Behavioral Research Blog

The power of rejection (in fruit flies)

Posted by G. Smit, MSc & A.H. Macbeth, PhD on Sep 1, 2016

In a previous post we talked about fruit flies and their amazing sense of smell. This includes the ability to navigate to a food source, as well as search out a preferred mate. However, there are other areas in which their olfactory systems come into play. This includes courting behavior (did you know the male does all the work?) and obesity. Yes - obesity can be studied in fruit flies.

Image courtesy of Hans Smid, www.bugsinthepicture.com 
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Topics: Video tracking, video observation, drosophila, fruit fly

How fruit flies find your food (and mates!)

Posted by G. Smit, MSc & A.H. Macbeth, PhD on Aug 18, 2016

Those tiny flies that take over your garbage cans during the summer? They are called fruit flies (or, Drosophila, their scientific name) for a reason! They have a fantastic sense of smell, but they also have a lot more in common with us that you might think. With 75% genetic commonality with humans, particularly the genes that cause human disease, these tiny creatures are a popular animal model for researchers.

 

Image courtesy of Hans Smid, www.bugsinthepicture.com
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Topics: Video tracking, social behavior research, drosophila, fruit fly

How autistic fruit flies behave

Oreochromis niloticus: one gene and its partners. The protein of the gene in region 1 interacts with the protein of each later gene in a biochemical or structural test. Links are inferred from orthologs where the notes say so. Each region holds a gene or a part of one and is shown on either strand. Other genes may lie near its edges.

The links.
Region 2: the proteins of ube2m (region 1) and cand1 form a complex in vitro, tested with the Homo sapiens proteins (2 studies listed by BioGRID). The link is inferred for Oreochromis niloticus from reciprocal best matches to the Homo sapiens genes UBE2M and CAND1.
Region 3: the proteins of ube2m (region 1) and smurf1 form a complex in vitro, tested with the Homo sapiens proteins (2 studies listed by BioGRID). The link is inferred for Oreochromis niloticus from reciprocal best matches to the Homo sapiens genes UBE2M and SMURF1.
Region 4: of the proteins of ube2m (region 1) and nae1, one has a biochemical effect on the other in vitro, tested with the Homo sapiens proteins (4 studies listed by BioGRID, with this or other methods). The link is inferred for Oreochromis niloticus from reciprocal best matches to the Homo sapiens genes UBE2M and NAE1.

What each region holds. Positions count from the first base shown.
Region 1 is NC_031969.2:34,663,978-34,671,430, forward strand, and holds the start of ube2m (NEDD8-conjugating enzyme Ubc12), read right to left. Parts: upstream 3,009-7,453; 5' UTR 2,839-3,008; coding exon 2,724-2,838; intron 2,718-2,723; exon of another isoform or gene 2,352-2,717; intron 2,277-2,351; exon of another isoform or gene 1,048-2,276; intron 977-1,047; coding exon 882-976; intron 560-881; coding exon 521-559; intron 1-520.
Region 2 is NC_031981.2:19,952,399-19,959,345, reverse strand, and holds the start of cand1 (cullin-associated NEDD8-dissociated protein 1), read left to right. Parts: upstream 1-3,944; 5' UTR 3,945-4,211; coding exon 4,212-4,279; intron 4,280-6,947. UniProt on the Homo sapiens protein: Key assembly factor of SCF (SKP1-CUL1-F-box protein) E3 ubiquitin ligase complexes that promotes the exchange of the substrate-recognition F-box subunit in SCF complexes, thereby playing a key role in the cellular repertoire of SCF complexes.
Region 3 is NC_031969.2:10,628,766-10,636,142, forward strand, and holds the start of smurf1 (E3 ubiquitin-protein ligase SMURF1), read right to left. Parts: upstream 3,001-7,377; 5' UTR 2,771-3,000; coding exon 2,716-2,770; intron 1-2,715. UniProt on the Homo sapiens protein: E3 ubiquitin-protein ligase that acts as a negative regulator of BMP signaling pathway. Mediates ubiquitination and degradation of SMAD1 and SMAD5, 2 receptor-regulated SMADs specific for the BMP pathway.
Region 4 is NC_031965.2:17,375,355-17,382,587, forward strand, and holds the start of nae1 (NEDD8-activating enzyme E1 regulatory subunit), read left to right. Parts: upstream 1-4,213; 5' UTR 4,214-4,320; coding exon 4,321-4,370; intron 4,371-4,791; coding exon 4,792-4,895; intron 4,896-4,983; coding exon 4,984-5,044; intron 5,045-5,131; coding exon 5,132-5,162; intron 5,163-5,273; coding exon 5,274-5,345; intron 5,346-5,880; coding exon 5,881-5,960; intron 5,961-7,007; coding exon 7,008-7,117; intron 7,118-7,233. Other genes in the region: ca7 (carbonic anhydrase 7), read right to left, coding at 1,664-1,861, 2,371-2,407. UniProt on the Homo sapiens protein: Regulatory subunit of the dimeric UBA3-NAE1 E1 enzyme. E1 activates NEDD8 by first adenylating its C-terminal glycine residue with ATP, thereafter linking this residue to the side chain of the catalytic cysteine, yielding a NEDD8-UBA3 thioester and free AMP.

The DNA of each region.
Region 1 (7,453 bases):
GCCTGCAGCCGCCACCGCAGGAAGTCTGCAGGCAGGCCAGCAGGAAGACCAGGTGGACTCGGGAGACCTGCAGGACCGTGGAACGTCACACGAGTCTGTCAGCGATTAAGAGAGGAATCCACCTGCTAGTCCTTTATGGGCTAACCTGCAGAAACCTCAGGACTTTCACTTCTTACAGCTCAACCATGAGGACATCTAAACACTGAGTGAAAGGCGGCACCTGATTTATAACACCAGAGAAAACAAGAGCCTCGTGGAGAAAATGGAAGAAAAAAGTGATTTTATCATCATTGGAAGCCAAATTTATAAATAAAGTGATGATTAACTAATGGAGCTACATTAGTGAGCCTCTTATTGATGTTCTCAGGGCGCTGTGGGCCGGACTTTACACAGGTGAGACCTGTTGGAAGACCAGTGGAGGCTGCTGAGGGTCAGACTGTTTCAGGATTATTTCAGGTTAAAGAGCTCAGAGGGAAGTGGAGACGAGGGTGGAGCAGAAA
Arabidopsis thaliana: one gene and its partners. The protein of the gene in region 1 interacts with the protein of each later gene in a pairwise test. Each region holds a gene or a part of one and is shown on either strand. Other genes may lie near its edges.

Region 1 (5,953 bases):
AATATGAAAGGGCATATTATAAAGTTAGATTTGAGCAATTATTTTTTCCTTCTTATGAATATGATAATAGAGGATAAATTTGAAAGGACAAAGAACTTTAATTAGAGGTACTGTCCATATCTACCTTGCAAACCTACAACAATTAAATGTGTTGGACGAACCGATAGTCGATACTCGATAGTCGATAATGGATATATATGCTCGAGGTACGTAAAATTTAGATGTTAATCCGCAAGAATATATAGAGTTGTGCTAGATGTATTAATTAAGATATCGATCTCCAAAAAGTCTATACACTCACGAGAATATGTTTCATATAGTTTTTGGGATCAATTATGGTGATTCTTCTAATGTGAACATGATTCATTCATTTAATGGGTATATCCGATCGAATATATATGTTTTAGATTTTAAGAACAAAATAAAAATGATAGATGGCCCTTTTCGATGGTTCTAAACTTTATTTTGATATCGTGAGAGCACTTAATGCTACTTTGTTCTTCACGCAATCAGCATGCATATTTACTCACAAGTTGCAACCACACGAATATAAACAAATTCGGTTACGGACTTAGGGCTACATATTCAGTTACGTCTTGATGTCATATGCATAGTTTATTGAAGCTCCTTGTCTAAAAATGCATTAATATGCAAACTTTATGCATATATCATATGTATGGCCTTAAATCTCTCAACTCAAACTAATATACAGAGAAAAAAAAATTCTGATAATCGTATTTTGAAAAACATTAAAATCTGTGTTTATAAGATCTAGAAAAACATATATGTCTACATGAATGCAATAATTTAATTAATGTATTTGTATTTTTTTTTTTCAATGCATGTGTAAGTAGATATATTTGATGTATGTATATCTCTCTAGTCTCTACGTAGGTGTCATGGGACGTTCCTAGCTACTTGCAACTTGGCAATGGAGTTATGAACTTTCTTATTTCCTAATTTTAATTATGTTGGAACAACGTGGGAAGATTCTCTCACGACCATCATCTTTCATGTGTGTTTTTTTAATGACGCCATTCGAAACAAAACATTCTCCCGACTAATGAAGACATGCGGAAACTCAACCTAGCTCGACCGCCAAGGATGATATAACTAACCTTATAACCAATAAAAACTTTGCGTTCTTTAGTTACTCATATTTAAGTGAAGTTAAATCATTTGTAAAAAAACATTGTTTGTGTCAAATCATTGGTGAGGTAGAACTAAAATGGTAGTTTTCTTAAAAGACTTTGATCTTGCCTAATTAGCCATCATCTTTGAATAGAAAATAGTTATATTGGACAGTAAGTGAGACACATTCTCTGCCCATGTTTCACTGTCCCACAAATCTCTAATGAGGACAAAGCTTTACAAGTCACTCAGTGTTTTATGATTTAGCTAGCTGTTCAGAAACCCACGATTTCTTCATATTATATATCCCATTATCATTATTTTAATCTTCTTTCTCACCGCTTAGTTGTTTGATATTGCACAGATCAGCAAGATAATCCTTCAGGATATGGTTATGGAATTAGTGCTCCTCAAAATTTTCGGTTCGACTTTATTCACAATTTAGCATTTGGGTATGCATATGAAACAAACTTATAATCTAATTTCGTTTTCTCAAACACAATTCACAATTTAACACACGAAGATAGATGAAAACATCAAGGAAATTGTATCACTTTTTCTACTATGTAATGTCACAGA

Posted by G. Smit on Feb 26, 2015

The number of children with developmental disorders such as autism spectrum disorder (ASD) and attention-deficit hyperactivity disorder (ADHD) has increased exponentially in the past 20 years: one out of six children in the US now suffers from a developmental disability. Of course some might say this sharp incline is due to better diagnostics and increased awareness; but whether or not this is the case, such a high prevalence is concerning. And since the environment is considered a strong contributor, chemicals such as BPA have been under investigation lately.

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Topics: EthoVision XT, Video tracking, autism research, drosophila, fruit fly

10 Reasons to visit Neuroscience 2013

Posted by Annelies Verkerk on Nov 7, 2013

Do you attend conferences? Imagine networking with 30,000 fellow neuroscientists in beautiful San Diego, California. Now add the sun-soaked beaches (yes, even in November), a 0% chance of rain, many social events, and 15,000 scientific presentations: that’s why you should attend Neuroscience 2013! Not convinced yet? Here are 10 reasons why you should attend Neuroscience 2013!

(1) Beautiful San Diego

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Topics: EthoVision XT, mice, Video tracking, The Observer XT, fish, drosophila, zebrafish, DanioVision, Track3D, Tracking insects, Animal 3D tracking, open field test, CatWalk XT, PhenoTyper, T-maze, bottom dwelling, top 10, neuroscience, SfN

Walking in circles - the exploratory activity of Drosophila

Posted by Olga Krips on Mar 26, 2012

Like rats and mice, fruit flies avoid open spaces and stay close to physical borders. In rats and mice this is caused by fear to be out in the open and preference for close contact with borders. However, fruit flies are different from rats and mice. They stay close to the borders because they explore them visually.

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Topics: EthoVision XT, Video tracking, animal behavior research, insect behavior, drosophila

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